It’s arguable that 2018 may go down as the year of the genre movie as the likes of Get Out and The Shape of Water fight their way into real contention at the Academy Awards, making well-made but conventional fare like The Post and Darkest Hour look slightly staid in the process. Maybe this is down to savvy directors tweaking their work to align with Academy voters, or perhaps the notoriously stuffy members are beginning to smell what’s been under their noses all along.
Whatever the reason it’s gratifying to see the work of Guillermo del Toro gain popular acclaim. He’s long been one of the most imaginative and distinctive genre filmmakers, ever since he debuted with Cronos in the early 90’s. The Shape of Water is a logical continuation of his work to date, and much of that DNA can be seen in the wonderful Spanish fantasy Pan’s Labyrinth which wowed critics and adventurous viewers alike in 2006.
The story is set in 1944, during the early years of the Franco regime, and begins with a gender reversal of Cinderella. Instead of an eligible widower wedding a wicked aristocrat, the sickly, pregnant Carmen (Ariadna Gil) moves to rural Spain after marrying Falange officer Captain Vidal (Sergi López). With her she brings her eleven year-old daughter Ofelia (Ivana Baquero), a curious and headstrong girl who hates her brutal, authoritarian father. As her mother becomes more ill and Vidal spends his time hunting Spanish Maquis rebels, Ofelia is visited by a faun (Doug Jones) who tells her she is really Moanna, the lost princess of the underworld. He gives her three tasks to fulfil to achieve immortality and take her place in the underworld once more.
Perhaps more than any of his other films, Pan’s Labyrinth has come to be regarded as the quintessence of del Toro’s work. It’s a summation of his thematic concerns and his style. It incorporates fairy tales; and is soaked in the inherent violence that lurks in the stories collected by the likes of the Brothers Grimm. The fantasy world into which the faun draws Ofelia is no escapist Utopia from the horrors of Franco’s real-world regime. Like Red Riding Hood; like Hansel and Gretel, her fight to regain her childish innocence paradoxically requires her to fight tooth and claw. This realm is an ethereal mirror held up to the world of the brutal Vidal and her ailing mother.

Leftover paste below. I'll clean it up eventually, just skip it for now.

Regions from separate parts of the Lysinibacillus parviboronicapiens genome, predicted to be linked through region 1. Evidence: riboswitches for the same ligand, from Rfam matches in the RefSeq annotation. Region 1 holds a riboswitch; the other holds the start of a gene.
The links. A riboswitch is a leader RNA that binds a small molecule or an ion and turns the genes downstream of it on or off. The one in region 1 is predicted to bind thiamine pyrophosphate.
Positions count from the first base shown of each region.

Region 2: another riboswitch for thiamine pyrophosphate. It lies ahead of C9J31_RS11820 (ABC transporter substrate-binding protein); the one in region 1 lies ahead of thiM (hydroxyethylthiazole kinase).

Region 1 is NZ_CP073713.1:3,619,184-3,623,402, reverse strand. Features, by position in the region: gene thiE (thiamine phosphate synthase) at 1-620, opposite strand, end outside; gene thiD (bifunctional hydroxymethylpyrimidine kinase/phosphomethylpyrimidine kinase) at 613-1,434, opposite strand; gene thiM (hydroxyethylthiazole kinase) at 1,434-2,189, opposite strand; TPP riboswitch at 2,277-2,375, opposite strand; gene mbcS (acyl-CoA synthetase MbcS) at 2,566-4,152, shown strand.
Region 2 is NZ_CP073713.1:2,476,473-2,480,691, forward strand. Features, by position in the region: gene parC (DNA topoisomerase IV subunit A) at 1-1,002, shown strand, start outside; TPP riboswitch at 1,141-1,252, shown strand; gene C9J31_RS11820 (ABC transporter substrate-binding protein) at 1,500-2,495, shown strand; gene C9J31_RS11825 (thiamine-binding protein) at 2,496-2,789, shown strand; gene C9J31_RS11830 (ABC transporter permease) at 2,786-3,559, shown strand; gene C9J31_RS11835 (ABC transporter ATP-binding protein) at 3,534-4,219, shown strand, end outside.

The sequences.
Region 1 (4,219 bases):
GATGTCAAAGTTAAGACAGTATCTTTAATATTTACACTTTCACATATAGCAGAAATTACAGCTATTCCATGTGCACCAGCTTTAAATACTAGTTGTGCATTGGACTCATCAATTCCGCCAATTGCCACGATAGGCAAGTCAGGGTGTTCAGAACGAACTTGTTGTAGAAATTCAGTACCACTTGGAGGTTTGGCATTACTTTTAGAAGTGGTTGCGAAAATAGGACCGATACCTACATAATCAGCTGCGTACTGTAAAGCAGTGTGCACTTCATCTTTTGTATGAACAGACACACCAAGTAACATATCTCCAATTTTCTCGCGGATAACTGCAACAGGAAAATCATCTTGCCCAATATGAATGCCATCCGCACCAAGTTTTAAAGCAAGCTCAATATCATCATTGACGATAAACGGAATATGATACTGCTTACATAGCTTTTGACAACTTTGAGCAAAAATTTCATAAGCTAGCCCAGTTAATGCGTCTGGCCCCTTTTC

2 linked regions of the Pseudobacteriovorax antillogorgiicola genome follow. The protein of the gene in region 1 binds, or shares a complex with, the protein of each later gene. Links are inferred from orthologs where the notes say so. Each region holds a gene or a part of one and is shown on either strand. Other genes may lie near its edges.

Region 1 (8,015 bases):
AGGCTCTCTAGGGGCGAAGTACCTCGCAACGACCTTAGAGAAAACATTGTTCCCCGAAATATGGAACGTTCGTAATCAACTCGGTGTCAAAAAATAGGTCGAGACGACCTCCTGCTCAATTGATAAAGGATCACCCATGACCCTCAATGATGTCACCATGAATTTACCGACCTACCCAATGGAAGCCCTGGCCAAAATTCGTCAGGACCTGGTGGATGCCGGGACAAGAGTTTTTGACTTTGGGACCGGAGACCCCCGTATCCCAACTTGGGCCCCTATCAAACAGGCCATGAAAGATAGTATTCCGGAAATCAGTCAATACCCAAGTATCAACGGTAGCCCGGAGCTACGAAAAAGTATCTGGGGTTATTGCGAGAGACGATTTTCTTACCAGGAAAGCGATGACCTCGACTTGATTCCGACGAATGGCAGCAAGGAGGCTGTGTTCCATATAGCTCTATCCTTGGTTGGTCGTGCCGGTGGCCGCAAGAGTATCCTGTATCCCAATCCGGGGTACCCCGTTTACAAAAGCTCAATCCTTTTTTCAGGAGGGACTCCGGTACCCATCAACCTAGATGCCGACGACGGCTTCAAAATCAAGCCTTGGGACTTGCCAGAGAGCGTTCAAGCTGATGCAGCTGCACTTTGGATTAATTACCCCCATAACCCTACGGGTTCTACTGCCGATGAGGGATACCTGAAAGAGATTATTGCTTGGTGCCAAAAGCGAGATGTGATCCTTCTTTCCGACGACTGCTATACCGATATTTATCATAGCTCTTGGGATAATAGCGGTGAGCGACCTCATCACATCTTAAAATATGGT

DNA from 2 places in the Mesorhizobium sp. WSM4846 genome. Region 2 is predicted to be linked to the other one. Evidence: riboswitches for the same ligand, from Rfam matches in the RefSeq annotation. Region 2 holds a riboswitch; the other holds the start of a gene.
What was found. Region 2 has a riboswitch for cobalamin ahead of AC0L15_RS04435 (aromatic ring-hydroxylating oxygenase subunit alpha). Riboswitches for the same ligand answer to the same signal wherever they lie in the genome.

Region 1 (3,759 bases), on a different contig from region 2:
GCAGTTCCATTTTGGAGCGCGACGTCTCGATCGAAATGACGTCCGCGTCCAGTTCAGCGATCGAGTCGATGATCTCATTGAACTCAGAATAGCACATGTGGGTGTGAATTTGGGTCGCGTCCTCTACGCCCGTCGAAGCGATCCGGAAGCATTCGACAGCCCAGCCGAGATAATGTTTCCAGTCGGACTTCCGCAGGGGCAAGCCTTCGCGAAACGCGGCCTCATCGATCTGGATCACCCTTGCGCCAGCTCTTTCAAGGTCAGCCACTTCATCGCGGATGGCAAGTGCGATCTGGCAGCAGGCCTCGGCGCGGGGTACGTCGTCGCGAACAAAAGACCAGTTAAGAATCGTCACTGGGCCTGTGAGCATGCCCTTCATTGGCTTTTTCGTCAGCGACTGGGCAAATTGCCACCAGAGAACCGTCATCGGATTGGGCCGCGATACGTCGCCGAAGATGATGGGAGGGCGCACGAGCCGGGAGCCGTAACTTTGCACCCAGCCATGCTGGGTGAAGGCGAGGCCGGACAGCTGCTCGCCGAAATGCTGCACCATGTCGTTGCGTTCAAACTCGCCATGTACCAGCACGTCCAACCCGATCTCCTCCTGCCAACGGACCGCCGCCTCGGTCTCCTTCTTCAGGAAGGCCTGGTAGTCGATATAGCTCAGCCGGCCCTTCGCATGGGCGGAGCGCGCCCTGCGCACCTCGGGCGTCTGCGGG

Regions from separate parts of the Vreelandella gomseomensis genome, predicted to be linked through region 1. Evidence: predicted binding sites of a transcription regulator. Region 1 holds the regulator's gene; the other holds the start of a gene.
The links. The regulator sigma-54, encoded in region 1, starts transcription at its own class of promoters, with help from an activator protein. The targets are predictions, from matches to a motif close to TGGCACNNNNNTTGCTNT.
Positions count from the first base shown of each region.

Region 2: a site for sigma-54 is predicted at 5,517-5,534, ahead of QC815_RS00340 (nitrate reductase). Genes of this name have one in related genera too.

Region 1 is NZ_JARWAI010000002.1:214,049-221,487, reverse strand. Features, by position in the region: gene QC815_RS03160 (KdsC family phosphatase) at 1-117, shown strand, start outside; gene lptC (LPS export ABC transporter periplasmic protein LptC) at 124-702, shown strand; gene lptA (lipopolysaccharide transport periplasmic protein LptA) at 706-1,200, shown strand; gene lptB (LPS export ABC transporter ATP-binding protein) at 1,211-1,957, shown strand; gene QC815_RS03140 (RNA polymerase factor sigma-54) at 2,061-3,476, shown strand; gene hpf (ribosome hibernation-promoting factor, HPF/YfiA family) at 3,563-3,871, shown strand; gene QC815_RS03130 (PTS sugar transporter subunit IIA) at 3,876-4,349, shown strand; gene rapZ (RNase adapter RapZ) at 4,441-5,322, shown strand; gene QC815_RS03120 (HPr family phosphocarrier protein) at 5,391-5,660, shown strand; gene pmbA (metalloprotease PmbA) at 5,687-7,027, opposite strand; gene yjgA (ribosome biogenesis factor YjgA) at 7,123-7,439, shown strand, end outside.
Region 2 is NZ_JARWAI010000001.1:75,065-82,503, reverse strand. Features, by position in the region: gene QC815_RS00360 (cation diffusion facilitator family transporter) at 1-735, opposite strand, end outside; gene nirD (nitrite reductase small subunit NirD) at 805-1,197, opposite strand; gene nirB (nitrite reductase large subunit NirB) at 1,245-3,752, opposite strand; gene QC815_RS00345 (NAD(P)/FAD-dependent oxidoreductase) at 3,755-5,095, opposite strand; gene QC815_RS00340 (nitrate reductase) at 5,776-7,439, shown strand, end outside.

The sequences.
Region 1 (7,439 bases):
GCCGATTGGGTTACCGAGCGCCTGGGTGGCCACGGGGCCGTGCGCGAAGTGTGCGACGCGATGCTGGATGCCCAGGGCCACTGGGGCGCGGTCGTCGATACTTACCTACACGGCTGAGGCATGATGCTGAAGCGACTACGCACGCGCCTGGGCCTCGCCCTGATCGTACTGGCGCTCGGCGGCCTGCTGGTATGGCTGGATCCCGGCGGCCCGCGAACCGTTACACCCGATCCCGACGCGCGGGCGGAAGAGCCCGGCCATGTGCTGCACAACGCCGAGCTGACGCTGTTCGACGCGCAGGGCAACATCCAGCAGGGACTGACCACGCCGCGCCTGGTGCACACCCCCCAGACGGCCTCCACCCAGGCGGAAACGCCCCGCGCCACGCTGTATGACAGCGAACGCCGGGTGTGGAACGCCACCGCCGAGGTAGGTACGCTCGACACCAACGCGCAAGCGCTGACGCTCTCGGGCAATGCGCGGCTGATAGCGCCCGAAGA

Like in Hellboy and The Devil’s Backbone del Toro is interested in the way fantastical figures and their surroundings interact with real life. It’s both Lewis Carroll’s Wonderland and Picasso’s ‘Guernica’; the quest of Theseus and Goya’s ‘The Third of May’. Like an avaricious magpie, del Toro has raided the stuffed nests of literature and history and constructed something familiar but defiantly his own, grand and rich and shimmering.
Del Toro’s fantasies work due to their depth and tangibility. This is best realised in the now iconic, terrifying scene in which Ofelia must steal a dagger from the lair of the Pale Man (Jones again, a talismanic presence in the director’s work), a child-eating monster with grotesque sagging skin and eyes in his hands. The decision to use a costume rather than CGI is inspired. Thanks to masterful design and Jones’ eerie physicality, the Pale Man exudes real threat. Poor Baquero looks genuinely frightened, and no wonder. The folds and jowls of the figure’s pendulous flesh imply he has lost weight through hibernation and if woken, he’s going to be starving, and it won’t be the lavish feast in front of him he’ll be craving. An extra ghoulish shiver is provided by subtext. Del Toro has confirmed that The Pale Man is an allegory for the activities of the Catholic Church in the cover up of child abuse.